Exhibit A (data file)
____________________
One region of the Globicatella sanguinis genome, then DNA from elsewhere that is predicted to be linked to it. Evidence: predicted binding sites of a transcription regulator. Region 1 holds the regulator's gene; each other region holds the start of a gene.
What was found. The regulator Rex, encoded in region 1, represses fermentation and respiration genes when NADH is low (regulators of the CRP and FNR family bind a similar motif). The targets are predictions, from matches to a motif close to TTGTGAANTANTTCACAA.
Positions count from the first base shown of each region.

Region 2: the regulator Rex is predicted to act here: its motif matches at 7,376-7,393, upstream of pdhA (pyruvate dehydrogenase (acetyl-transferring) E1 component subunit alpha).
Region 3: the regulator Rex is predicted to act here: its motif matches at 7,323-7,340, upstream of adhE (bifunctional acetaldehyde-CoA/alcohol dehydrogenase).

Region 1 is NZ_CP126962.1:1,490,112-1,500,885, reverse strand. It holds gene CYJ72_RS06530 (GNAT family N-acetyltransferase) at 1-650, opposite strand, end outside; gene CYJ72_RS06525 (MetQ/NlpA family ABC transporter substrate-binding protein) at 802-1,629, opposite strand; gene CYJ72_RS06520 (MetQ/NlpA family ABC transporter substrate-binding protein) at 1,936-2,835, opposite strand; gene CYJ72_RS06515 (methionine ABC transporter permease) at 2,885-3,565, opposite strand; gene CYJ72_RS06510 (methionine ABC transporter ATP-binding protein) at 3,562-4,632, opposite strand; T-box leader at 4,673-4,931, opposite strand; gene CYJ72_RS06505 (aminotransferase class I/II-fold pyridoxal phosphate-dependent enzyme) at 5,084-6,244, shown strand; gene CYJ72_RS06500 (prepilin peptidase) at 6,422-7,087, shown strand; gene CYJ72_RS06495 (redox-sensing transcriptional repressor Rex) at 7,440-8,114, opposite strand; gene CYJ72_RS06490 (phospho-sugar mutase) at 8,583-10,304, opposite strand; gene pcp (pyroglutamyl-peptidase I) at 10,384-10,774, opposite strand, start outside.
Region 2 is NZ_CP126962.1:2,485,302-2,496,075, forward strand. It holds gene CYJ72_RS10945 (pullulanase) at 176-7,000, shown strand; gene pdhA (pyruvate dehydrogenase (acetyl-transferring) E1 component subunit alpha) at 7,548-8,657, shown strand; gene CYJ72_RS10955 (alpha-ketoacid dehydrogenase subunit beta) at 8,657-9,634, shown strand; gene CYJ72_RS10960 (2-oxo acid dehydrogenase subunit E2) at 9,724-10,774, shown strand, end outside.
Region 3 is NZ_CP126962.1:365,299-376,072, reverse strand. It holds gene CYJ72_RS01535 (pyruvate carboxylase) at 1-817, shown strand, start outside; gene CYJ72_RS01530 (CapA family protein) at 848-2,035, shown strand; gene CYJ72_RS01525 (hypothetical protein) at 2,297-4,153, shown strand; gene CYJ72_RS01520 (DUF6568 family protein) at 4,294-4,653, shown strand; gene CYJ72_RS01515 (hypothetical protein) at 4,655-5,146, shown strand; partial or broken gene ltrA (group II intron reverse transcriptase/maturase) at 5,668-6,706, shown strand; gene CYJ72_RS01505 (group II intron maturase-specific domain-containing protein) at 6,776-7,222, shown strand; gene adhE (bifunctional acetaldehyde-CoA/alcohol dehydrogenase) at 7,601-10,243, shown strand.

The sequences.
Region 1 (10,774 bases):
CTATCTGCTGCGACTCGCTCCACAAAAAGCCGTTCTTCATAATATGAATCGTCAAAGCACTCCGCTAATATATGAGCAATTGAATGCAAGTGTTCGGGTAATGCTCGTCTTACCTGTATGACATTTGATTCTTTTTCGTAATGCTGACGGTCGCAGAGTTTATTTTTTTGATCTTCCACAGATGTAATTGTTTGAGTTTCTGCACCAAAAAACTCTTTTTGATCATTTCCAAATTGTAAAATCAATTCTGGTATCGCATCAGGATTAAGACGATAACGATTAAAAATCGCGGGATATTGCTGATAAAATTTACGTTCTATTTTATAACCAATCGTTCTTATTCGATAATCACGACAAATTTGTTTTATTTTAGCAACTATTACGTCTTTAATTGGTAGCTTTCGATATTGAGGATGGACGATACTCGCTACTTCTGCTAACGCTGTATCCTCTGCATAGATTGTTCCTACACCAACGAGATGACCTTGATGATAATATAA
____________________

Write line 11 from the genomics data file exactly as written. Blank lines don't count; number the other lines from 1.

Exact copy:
CTATCTGCTGCGACTCGCTCCACAAAAAGCCGTTCTTCATAATATGAATCGTCAAAGCACTCCGCTAATATATGAGCAATTGAATGCAAGTGTTCGGGTAATGCTCGTCTTACCTGTATGACATTTGATTCTTTTTCGTAATGCTGACGGTCGCAGAGTTTATTTTTTTGATCTTCCACAGATGTAATTGTTTGAGTTTCTGCACCAAAAAACTCTTTTTGATCATTTCCAAATTGTAAAATCAATTCTGGTATCGCATCAGGATTAAGACGATAACGATTAAAAATCGCGGGATATTGCTGATAAAATTTACGTTCTATTTTATAACCAATCGTTCTTATTCGATAATCACGACAAATTTGTTTTATTTTAGCAACTATTACGTCTTTAATTGGTAGCTTTCGATATTGAGGATGGACGATACTCGCTACTTCTGCTAACGCTGTATCCTCTGCATAGATTGTTCCTACACCAACGAGATGACCTTGATGATAATATAA